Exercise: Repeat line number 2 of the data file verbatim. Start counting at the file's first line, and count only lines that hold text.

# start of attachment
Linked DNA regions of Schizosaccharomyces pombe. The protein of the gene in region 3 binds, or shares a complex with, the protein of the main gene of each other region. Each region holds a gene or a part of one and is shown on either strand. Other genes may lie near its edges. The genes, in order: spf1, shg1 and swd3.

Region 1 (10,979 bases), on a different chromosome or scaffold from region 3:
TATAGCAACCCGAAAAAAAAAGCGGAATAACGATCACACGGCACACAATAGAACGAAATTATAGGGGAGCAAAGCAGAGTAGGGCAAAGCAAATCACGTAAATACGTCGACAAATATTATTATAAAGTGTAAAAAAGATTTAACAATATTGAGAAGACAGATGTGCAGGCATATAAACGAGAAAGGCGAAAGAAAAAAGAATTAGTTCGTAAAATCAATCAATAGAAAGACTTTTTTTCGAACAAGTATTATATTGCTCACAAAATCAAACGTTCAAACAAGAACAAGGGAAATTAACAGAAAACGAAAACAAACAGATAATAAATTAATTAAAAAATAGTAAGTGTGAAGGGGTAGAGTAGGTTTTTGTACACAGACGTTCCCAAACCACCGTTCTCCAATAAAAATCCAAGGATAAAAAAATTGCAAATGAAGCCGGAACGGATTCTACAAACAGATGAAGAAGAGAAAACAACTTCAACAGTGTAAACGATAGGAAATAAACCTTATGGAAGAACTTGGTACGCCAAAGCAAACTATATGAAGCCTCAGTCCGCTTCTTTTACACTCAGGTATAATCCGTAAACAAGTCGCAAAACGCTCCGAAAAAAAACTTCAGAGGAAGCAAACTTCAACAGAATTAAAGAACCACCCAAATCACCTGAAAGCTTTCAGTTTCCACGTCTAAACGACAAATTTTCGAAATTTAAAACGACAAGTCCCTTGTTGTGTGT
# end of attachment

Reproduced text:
Region 1 (10,979 bases), on a different chromosome or scaffold from region 3: